This week’s readings included The Things they Carried by Tim O’Brien and the Apology of Socrates by Plato. While one story tells us about the trauma and experience of war another cites the duties of man and the virtues of good and evil. Although these stories are unique and vastly different from one another, they have dual reoccurring themes. These include the concept of death, fear of the unknown, and the ideas of knowledge and wisdom. By addressing the themes found within these two stories, one can better understand human nature and the manner in which fear of the unknown, and the impact that death has on the individual.
The Things They Carried is a narration by Tim O’Brien in which he recounts his experience as a solider in Vietnam. O’Brien speaks of the death of his friends, the death of the Vietnamese, and his feelings about war. The concept of the book is drawn around the title. Throughout the first chapters he tells the reader about the things troops carried with them throughout the war. From pictures of women and the bible, to the feelings of fear, trepidation, and listlessness, the soldiers of war are forced to carry these things. The items they carry relates to their individuality and personality. In addition, the things they carried represent their war experience. Through these accounts of war, specific things can be identified which include the idea and fear of death. Death covers the soldiers on every march they endured in the bush. Most of all, the reader can distinctly identify with O’Brien as he searches for understanding. This includes understanding of war as well as death that coincides with it. “When a nation goes to war it must have reasonable confidence in the justice and imperative of its cause, you can’t fix your mistakes. Once people are dead, you can’t make them undead” (O’Brien 40-41). From this we see that O’Brien understands the finality of death as he seeks for wisdom and understanding to accept and live with the fear and death he experienced.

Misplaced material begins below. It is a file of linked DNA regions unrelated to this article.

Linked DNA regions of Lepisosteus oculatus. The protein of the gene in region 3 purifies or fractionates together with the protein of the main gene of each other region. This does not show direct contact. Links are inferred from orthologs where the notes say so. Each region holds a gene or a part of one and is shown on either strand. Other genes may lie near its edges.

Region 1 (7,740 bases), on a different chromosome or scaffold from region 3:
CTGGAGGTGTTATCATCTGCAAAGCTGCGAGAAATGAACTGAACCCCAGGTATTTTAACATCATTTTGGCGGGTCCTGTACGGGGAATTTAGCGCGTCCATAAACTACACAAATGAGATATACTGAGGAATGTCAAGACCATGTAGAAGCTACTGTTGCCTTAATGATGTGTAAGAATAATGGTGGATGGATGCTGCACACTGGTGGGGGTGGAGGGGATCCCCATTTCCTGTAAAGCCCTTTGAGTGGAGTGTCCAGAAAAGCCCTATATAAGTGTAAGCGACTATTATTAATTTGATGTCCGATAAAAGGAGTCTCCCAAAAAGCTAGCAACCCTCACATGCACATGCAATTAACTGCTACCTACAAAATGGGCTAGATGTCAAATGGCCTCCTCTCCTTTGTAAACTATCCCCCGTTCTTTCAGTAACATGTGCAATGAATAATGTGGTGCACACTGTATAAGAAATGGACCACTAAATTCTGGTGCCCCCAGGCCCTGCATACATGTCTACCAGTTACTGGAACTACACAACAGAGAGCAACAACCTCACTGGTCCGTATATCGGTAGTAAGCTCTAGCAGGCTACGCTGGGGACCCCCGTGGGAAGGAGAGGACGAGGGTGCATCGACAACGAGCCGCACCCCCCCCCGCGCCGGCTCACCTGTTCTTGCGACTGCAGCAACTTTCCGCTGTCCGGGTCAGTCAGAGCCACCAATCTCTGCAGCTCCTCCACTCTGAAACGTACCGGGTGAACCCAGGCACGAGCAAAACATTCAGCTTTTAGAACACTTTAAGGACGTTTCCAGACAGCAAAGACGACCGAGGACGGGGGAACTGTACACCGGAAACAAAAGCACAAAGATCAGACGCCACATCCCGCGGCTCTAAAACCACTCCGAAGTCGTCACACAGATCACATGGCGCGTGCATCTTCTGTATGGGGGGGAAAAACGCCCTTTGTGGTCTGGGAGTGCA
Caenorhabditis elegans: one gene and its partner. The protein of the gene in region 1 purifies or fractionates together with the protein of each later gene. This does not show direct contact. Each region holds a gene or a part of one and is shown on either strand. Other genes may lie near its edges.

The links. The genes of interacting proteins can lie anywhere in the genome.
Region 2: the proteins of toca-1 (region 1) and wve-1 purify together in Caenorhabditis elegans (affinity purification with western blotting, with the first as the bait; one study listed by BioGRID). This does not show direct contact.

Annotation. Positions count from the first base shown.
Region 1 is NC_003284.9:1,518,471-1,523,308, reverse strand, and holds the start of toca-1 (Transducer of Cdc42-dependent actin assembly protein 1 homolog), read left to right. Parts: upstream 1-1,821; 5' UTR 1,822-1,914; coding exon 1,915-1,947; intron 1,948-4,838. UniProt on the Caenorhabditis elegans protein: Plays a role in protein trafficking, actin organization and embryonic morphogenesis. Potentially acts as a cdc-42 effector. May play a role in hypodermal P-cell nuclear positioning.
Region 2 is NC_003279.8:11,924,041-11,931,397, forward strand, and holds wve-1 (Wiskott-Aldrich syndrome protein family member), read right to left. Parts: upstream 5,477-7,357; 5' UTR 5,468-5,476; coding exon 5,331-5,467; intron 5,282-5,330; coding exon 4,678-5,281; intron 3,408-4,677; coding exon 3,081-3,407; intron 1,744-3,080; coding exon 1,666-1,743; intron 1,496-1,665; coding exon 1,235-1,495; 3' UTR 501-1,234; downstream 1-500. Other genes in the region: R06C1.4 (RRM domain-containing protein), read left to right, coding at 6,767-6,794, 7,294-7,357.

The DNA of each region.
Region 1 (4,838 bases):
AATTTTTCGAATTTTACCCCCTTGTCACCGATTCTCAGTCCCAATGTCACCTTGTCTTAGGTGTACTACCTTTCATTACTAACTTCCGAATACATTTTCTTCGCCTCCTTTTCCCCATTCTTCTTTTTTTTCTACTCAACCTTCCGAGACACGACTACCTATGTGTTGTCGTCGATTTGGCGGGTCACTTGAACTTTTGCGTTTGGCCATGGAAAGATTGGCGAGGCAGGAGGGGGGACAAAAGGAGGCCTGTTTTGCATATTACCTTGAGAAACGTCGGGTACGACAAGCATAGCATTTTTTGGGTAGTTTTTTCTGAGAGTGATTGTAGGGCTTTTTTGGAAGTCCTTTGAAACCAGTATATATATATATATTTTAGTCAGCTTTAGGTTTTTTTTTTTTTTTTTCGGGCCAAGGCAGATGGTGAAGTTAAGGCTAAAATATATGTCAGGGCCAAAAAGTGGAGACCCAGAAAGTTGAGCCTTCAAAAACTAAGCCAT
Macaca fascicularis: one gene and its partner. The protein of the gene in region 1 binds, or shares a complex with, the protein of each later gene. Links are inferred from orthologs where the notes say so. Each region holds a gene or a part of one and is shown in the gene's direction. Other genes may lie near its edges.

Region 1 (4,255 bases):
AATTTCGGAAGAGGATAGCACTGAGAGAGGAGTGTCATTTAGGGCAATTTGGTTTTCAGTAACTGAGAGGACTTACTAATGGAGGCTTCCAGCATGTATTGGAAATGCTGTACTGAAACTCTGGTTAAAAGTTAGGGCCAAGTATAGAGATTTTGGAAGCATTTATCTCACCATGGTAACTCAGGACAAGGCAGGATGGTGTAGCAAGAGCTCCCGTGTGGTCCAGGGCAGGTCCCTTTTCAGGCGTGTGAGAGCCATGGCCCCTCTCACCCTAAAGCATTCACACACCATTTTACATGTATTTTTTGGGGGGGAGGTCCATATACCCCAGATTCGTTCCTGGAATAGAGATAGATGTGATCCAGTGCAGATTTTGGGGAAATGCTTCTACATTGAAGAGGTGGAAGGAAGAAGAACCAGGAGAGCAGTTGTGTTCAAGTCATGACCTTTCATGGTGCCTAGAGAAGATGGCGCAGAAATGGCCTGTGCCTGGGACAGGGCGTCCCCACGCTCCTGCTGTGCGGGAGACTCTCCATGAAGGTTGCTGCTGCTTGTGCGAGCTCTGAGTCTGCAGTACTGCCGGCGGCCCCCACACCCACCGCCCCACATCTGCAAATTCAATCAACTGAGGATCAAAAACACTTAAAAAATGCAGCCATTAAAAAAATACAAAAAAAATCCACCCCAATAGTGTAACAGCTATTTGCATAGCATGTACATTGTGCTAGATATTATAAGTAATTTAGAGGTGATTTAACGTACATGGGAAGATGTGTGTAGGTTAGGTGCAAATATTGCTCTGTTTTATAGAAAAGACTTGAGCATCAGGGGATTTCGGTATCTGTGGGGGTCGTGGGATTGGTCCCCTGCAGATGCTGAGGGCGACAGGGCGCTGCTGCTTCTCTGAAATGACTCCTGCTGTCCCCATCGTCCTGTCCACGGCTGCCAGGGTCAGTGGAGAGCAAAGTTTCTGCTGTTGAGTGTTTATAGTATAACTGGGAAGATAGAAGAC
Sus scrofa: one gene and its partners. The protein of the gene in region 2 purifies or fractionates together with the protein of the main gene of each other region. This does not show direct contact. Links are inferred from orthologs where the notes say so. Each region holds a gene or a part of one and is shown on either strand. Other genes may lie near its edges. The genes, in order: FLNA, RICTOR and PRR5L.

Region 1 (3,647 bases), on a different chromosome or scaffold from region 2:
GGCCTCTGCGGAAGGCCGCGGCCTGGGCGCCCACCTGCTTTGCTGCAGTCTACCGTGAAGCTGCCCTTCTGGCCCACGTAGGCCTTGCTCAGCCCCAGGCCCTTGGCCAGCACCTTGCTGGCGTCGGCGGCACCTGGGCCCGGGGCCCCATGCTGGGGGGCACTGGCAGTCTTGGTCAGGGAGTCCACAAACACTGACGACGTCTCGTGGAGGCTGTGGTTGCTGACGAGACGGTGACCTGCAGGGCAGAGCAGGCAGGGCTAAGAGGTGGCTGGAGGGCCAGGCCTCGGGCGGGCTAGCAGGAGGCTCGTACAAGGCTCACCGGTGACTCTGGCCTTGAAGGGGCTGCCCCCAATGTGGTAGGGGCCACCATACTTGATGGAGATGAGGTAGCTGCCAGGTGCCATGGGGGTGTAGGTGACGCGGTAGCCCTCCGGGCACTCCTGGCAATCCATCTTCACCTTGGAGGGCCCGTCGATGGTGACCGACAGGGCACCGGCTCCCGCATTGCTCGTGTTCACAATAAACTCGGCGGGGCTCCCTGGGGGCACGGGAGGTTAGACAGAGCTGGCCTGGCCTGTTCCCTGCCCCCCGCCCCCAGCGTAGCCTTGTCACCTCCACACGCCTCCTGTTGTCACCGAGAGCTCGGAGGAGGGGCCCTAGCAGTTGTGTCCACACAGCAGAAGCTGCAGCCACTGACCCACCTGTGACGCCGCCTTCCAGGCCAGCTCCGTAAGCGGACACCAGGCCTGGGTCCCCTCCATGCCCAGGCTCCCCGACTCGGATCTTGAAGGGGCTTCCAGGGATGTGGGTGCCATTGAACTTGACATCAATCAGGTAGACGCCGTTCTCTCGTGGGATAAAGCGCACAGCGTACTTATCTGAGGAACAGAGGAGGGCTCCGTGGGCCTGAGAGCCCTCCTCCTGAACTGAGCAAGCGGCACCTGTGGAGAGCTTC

In, The Apology of Socrates, Socrates attempts to defend himself in court. He is charged with false teachings and leading the youth to believe differently from beliefs recognized by the Athens. For this, Socrates is forced to defend his life. Throughout this piece he is observed arguing with his accuser and acknowledging his great wisdom. From this speech, Socrates makes statements that evoke thought, clarity, and understanding. Many of the concepts O’Brien struggled with throughout his narrative. This includes fear, death, and understanding. Much of this is brought about when Socrates learned that he will be put to death for his actions. “A man who is good for anything ought not to calculate the chance of living or dying; he ought only to consider whether in doing anything he is doing right or wrong- acting the part of a good man or bad” (Apology 28b). During this time, Socrates justifies his actions. He indicates that he did not corrupt the youth due to his good intentions and the knowledge that he holds and teaches.